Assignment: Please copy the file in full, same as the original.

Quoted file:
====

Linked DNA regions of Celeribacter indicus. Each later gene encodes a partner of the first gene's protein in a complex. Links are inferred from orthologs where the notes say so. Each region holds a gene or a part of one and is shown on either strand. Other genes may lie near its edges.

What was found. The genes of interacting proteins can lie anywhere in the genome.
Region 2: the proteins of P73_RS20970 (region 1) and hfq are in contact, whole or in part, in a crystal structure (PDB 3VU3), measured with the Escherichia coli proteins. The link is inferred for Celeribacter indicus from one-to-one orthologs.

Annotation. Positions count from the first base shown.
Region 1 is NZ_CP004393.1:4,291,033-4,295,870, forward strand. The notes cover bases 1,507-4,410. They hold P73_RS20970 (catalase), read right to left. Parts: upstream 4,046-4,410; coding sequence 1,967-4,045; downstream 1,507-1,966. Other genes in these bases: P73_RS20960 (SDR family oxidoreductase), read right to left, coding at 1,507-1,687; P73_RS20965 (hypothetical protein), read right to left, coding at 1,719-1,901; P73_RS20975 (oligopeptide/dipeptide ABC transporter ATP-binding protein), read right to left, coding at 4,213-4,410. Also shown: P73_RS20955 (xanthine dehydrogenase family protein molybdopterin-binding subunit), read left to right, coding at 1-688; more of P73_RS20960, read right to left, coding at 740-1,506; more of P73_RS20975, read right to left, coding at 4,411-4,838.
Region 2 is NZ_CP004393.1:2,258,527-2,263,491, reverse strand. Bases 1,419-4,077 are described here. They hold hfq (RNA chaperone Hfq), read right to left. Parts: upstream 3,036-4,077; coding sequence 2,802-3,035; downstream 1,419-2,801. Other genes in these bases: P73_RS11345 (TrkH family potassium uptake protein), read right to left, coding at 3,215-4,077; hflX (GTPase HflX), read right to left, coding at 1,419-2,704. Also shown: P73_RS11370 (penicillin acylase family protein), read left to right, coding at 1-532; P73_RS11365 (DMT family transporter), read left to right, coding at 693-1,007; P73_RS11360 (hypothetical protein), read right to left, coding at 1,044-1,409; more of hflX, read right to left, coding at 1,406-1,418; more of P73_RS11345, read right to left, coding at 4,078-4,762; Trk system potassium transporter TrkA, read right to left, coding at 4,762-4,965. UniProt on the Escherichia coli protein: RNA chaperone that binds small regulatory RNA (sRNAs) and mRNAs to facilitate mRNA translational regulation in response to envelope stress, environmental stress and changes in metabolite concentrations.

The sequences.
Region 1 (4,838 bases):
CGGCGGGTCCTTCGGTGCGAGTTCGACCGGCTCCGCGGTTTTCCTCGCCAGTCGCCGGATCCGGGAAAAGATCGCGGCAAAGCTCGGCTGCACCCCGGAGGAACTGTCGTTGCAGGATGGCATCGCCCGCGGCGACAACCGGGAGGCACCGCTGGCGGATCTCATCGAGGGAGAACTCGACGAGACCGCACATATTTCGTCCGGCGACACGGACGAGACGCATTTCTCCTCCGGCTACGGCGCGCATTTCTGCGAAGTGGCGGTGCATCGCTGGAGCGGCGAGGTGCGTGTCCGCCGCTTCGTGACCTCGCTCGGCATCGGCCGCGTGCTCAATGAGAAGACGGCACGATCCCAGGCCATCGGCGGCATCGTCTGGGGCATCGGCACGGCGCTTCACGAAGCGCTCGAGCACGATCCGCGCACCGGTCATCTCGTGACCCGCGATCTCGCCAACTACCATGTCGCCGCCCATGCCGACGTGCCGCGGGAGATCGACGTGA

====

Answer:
Linked DNA regions of Celeribacter indicus. Each later gene encodes a partner of the first gene's protein in a complex. Links are inferred from orthologs where the notes say so. Each region holds a gene or a part of one and is shown on either strand. Other genes may lie near its edges.

What was found. The genes of interacting proteins can lie anywhere in the genome.
Region 2: the proteins of P73_RS20970 (region 1) and hfq are in contact, whole or in part, in a crystal structure (PDB 3VU3), measured with the Escherichia coli proteins. The link is inferred for Celeribacter indicus from one-to-one orthologs.

Annotation. Positions count from the first base shown.
Region 1 is NZ_CP004393.1:4,291,033-4,295,870, forward strand. The notes cover bases 1,507-4,410. They hold P73_RS20970 (catalase), read right to left. Parts: upstream 4,046-4,410; coding sequence 1,967-4,045; downstream 1,507-1,966. Other genes in these bases: P73_RS20960 (SDR family oxidoreductase), read right to left, coding at 1,507-1,687; P73_RS20965 (hypothetical protein), read right to left, coding at 1,719-1,901; P73_RS20975 (oligopeptide/dipeptide ABC transporter ATP-binding protein), read right to left, coding at 4,213-4,410. Also shown: P73_RS20955 (xanthine dehydrogenase family protein molybdopterin-binding subunit), read left to right, coding at 1-688; more of P73_RS20960, read right to left, coding at 740-1,506; more of P73_RS20975, read right to left, coding at 4,411-4,838.
Region 2 is NZ_CP004393.1:2,258,527-2,263,491, reverse strand. Bases 1,419-4,077 are described here. They hold hfq (RNA chaperone Hfq), read right to left. Parts: upstream 3,036-4,077; coding sequence 2,802-3,035; downstream 1,419-2,801. Other genes in these bases: P73_RS11345 (TrkH family potassium uptake protein), read right to left, coding at 3,215-4,077; hflX (GTPase HflX), read right to left, coding at 1,419-2,704. Also shown: P73_RS11370 (penicillin acylase family protein), read left to right, coding at 1-532; P73_RS11365 (DMT family transporter), read left to right, coding at 693-1,007; P73_RS11360 (hypothetical protein), read right to left, coding at 1,044-1,409; more of hflX, read right to left, coding at 1,406-1,418; more of P73_RS11345, read right to left, coding at 4,078-4,762; Trk system potassium transporter TrkA, read right to left, coding at 4,762-4,965. UniProt on the Escherichia coli protein: RNA chaperone that binds small regulatory RNA (sRNAs) and mRNAs to facilitate mRNA translational regulation in response to envelope stress, environmental stress and changes in metabolite concentrations.

The sequences.
Region 1 (4,838 bases):
CGGCGGGTCCTTCGGTGCGAGTTCGACCGGCTCCGCGGTTTTCCTCGCCAGTCGCCGGATCCGGGAAAAGATCGCGGCAAAGCTCGGCTGCACCCCGGAGGAACTGTCGTTGCAGGATGGCATCGCCCGCGGCGACAACCGGGAGGCACCGCTGGCGGATCTCATCGAGGGAGAACTCGACGAGACCGCACATATTTCGTCCGGCGACACGGACGAGACGCATTTCTCCTCCGGCTACGGCGCGCATTTCTGCGAAGTGGCGGTGCATCGCTGGAGCGGCGAGGTGCGTGTCCGCCGCTTCGTGACCTCGCTCGGCATCGGCCGCGTGCTCAATGAGAAGACGGCACGATCCCAGGCCATCGGCGGCATCGTCTGGGGCATCGGCACGGCGCTTCACGAAGCGCTCGAGCACGATCCGCGCACCGGTCATCTCGTGACCCGCGATCTCGCCAACTACCATGTCGCCGCCCATGCCGACGTGCCGCGGGAGATCGACGTGA